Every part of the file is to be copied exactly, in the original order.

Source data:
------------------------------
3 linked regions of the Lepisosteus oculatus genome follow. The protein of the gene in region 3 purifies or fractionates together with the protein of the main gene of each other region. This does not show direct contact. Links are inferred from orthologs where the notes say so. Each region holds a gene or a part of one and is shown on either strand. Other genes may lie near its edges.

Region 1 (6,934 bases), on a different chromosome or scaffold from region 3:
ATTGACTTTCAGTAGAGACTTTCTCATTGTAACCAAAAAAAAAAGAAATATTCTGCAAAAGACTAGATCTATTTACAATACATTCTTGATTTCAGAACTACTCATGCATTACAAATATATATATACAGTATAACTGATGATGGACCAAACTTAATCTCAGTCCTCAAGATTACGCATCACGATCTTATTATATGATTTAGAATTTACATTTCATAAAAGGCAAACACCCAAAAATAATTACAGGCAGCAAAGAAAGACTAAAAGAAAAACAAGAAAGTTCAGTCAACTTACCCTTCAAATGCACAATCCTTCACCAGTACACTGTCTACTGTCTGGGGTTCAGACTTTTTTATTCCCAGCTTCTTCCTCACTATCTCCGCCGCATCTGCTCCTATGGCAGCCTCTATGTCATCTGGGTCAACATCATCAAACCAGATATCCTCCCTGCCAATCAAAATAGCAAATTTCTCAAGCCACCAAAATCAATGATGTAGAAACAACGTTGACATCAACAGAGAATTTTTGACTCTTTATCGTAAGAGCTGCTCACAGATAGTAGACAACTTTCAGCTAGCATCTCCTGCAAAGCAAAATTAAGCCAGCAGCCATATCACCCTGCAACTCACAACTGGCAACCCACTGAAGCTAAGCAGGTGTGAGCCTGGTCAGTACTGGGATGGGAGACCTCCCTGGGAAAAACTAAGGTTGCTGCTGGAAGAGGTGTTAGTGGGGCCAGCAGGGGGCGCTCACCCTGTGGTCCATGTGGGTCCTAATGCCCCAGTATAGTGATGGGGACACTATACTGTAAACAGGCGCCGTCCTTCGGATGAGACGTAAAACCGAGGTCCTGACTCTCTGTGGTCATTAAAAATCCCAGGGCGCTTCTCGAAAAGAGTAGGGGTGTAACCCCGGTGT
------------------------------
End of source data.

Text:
3 linked regions of the Lepisosteus oculatus genome follow. The protein of the gene in region 3 purifies or fractionates together with the protein of the main gene of each other region. This does not show direct contact. Links are inferred from orthologs where the notes say so. Each region holds a gene or a part of one and is shown on either strand. Other genes may lie near its edges.

Region 1 (6,934 bases), on a different chromosome or scaffold from region 3:
ATTGACTTTCAGTAGAGACTTTCTCATTGTAACCAAAAAAAAAAGAAATATTCTGCAAAAGACTAGATCTATTTACAATACATTCTTGATTTCAGAACTACTCATGCATTACAAATATATATATACAGTATAACTGATGATGGACCAAACTTAATCTCAGTCCTCAAGATTACGCATCACGATCTTATTATATGATTTAGAATTTACATTTCATAAAAGGCAAACACCCAAAAATAATTACAGGCAGCAAAGAAAGACTAAAAGAAAAACAAGAAAGTTCAGTCAACTTACCCTTCAAATGCACAATCCTTCACCAGTACACTGTCTACTGTCTGGGGTTCAGACTTTTTTATTCCCAGCTTCTTCCTCACTATCTCCGCCGCATCTGCTCCTATGGCAGCCTCTATGTCATCTGGGTCAACATCATCAAACCAGATATCCTCCCTGCCAATCAAAATAGCAAATTTCTCAAGCCACCAAAATCAATGATGTAGAAACAACGTTGACATCAACAGAGAATTTTTGACTCTTTATCGTAAGAGCTGCTCACAGATAGTAGACAACTTTCAGCTAGCATCTCCTGCAAAGCAAAATTAAGCCAGCAGCCATATCACCCTGCAACTCACAACTGGCAACCCACTGAAGCTAAGCAGGTGTGAGCCTGGTCAGTACTGGGATGGGAGACCTCCCTGGGAAAAACTAAGGTTGCTGCTGGAAGAGGTGTTAGTGGGGCCAGCAGGGGGCGCTCACCCTGTGGTCCATGTGGGTCCTAATGCCCCAGTATAGTGATGGGGACACTATACTGTAAACAGGCGCCGTCCTTCGGATGAGACGTAAAACCGAGGTCCTGACTCTCTGTGGTCATTAAAAATCCCAGGGCGCTTCTCGAAAAGAGTAGGGGTGTAACCCCGGTGT